US President Donald Trump’s latest threat to ramp up tariffs on Chinese goods rattled global markets yesterday at the start of a crunch week of negotiations between the White House and Beijing. Trump tweeted over the weekend that tariffs on $200bn (£153bn) worth of goods from China would be cranked up to 25 per cent this Friday from the current rate of 10 per cent, in a sign that the two sides remain at loggerheads. The dollar strengthened and US Treasury yields also fell as investors turned to low-risk government bonds.
U.S. job growth surged in April and the unemployment rate dropped to a more than 49-year low of 3.6 percent, pointing to sustained strength in economic activity. The report showed steady wage gains last month, consistent with moderate inflation. The decline in the unemployment rate to the lowest level since December 1969 was because people left the labor force, suggesting some slack in the jobs market remains.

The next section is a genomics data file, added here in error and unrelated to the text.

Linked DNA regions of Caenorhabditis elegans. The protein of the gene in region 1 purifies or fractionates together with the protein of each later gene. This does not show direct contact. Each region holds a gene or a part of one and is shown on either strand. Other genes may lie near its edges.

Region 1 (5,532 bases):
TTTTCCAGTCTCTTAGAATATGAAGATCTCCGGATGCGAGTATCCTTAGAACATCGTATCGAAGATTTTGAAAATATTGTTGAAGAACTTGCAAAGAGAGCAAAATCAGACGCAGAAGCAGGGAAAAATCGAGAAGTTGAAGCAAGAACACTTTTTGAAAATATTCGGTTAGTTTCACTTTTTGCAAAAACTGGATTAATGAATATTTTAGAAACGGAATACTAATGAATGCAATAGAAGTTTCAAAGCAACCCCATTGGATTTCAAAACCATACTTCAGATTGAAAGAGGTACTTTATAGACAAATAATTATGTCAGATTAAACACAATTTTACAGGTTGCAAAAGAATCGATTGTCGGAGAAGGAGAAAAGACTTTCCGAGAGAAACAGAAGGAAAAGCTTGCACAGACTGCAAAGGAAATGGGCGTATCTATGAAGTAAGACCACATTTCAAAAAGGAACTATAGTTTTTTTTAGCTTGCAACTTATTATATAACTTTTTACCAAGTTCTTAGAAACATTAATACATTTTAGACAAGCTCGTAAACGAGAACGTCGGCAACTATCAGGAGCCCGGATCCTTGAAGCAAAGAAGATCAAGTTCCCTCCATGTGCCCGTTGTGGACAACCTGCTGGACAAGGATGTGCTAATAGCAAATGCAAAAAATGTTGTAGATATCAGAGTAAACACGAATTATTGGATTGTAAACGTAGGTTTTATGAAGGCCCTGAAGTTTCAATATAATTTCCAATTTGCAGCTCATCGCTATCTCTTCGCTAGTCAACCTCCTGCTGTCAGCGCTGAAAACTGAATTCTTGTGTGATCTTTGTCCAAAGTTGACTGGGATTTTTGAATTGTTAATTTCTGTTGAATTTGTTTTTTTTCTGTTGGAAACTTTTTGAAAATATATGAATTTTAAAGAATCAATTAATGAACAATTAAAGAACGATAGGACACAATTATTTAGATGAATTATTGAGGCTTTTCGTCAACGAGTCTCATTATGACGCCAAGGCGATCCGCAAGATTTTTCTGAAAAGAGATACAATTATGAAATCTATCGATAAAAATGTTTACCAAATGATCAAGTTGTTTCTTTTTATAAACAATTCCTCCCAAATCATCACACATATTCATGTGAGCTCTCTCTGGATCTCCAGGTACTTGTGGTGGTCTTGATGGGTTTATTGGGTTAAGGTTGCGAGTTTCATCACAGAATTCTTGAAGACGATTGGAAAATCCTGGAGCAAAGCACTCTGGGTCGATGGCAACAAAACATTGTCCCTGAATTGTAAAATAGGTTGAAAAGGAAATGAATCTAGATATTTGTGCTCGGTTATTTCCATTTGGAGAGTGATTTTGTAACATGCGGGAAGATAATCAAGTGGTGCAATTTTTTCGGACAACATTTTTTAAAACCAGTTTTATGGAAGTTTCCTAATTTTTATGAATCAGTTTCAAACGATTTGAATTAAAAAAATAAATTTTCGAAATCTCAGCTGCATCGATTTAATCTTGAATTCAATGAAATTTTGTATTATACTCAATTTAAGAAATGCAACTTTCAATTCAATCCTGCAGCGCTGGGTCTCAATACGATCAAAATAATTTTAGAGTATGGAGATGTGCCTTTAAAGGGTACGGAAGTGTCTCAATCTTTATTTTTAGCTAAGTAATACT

Nonfarm payrolls increased by 263,000 jobs last month, amid gains in hiring nearly across all sectors. The economy created 16,000 more jobs in February and March than previously reported. Job growth is well above the roughly 100,000 needed per month to keep up with growth in the working-age population.
The Pound rallied Friday as optimism over a way forward on Brexit gave sterling a decisive push. This was following a battering in local elections for the two main political parties that could push them toward a Brexit compromise. The Tories and Labour both lost ground in local elections Thursday amid frustration over Brexit, which makes it in their interest to strike a deal. May and Labour leader Jeremy Corbyn both said that the message from the election was to sort out Brexit. On Sunday Theresa May stepped up calls for Labour Party leader Jeremy Corbyn to agree a cross-party deal to leave the EU following poor results for both parties in local elections on Thursday.